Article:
Summer Camp on the Amazon River

May 9, 2009
By Kim Hagar BRONZE, Benevides, Other
Kim Hagar BRONZE, Benevides, Other
1 article 0 photos 0 comments

My experiences of going to summer camp in the United States were going to the camp ground outside of town, sleeping in a bunk bed in a cabin, eating a variety of foods, playing games, participating in activities, and making new friends. Summer camp on the Amazon River for the people that live there is similar in what happens, but very different in how it happens.
In 2007, my family went to help with a camp for teens on the Amazon River for a week. Teenagers from the surrounding villages were invited to come and participate. About one hundred came. Since life is hard and mostly just about surviving for the river people, they don’t have many luxuries, and getting to go to camp is a very extraordinary treat. Although the camp, by American standards, is very basic and simple, the people there are enthralled by all that goes on. There are two dormitories for the campers and staff- one for the girls and one for the guys. Each person brings a hammock to sleep in and the bathrooms consist of outhouses and the river to bathe in. The kitchen and cafeteria, which works differently than an American camp, has each person bring their own plate, cup, and silverware to camp with them and to each meal. Breakfast consisted of bread and coffee and lunch and dinner consisted of meat, rice, beans, salad, and noodles. After each meal, every person was responsible for washing their own dishes and putting them away.

In the morning, the campers would split into groups according to age and have devotion time with one of the staff members. The different topics for the devotions were very similar to what they would be anywhere else in the world- dating, faith, family, and a relationship with Christ. Playing sports such as soccer, hockey, and volleyball and games such as water balloon fights, tug of war, and food games is how the afternoons were spent. The majority of the people on the river only play soccer, so it was very entertaining to watch them learn new sports and games. One of the days, they set a tarp going down a pretty steep hill into the river and ran soap and water and created a slide. They enjoyed that so much that even after the water was shut off there were still people trying to go down. Each night at dinner, there was a different theme and all would dress accordingly. After dinner, we all would get together and usually my dad would preach. The campers and staff would then interact, play games, and have competitions until it was time for bed. Sleepily, everyone would return to their dormitory for bed.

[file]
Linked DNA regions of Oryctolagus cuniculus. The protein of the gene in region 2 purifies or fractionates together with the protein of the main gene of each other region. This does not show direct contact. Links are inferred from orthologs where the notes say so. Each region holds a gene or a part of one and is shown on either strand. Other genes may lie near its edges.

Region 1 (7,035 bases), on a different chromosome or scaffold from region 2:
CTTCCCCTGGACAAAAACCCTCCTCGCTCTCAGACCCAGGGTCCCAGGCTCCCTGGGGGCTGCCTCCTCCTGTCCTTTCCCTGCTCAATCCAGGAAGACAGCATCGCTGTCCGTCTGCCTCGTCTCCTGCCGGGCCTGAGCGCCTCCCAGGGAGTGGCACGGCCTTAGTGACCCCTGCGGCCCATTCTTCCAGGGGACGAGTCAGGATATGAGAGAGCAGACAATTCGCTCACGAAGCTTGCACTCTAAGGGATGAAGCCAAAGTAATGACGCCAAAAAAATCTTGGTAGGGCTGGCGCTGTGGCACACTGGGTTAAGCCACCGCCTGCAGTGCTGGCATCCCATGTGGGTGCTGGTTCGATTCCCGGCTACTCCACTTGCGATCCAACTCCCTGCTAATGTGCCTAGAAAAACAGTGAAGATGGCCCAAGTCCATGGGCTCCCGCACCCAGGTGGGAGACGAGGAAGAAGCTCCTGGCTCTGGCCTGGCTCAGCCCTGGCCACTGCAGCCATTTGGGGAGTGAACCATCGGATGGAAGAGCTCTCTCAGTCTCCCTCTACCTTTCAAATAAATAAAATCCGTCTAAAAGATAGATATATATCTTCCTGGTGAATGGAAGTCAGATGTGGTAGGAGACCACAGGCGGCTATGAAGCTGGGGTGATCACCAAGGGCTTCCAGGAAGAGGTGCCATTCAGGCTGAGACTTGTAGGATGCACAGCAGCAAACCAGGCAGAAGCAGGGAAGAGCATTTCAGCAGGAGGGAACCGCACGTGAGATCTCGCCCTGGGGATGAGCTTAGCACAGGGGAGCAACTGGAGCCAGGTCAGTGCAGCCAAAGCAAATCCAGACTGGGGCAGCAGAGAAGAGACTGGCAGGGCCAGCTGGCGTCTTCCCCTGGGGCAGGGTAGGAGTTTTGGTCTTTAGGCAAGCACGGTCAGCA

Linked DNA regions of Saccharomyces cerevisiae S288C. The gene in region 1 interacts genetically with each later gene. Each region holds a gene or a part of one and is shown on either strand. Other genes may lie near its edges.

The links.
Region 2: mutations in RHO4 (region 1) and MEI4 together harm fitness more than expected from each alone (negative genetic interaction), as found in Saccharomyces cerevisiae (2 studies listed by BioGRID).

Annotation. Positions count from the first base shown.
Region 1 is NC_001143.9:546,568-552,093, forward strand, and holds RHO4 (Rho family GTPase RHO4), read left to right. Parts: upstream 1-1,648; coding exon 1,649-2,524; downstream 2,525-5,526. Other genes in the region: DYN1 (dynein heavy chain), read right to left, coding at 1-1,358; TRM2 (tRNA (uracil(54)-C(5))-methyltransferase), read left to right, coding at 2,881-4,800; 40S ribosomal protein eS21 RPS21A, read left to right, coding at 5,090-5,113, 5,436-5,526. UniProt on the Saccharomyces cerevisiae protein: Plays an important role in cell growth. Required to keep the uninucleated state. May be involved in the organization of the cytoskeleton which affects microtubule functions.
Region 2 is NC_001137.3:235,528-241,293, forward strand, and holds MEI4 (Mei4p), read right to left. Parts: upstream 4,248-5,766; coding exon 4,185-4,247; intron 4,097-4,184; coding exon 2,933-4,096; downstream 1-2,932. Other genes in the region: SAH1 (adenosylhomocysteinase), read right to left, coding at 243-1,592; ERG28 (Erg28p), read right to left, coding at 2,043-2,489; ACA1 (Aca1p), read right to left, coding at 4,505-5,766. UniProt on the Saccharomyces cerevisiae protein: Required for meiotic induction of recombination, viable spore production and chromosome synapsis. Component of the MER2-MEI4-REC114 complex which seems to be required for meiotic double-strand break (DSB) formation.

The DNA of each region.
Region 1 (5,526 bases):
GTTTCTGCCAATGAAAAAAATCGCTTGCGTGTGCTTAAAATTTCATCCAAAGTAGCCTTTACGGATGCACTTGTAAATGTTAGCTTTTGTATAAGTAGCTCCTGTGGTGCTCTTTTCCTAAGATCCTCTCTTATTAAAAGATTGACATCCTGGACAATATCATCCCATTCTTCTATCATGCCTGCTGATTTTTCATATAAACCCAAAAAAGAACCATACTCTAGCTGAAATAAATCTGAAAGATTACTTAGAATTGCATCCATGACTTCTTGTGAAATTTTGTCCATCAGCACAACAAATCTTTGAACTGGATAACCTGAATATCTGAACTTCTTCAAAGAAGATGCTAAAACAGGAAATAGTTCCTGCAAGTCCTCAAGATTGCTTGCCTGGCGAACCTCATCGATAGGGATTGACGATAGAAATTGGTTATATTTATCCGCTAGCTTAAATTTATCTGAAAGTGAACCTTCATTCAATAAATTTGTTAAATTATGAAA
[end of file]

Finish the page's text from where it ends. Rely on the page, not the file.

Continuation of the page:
When the week was over, the same things were accomplished as an American camp- teenagers from different places came together, had fun, learned new things, met new people, were spiritual strengthened, and decisions for Christ were made. It was a great experience for me because I got to see how much fun and what great experiences you can have, the friendships you can make, and the things you can learn even in a place that is very rustic and basic.

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This article has 1 comment.

Mr. Stew said...
on Jun. 3 2009 at 1:39 pm
Excellent, Kim! And no numbers!!!

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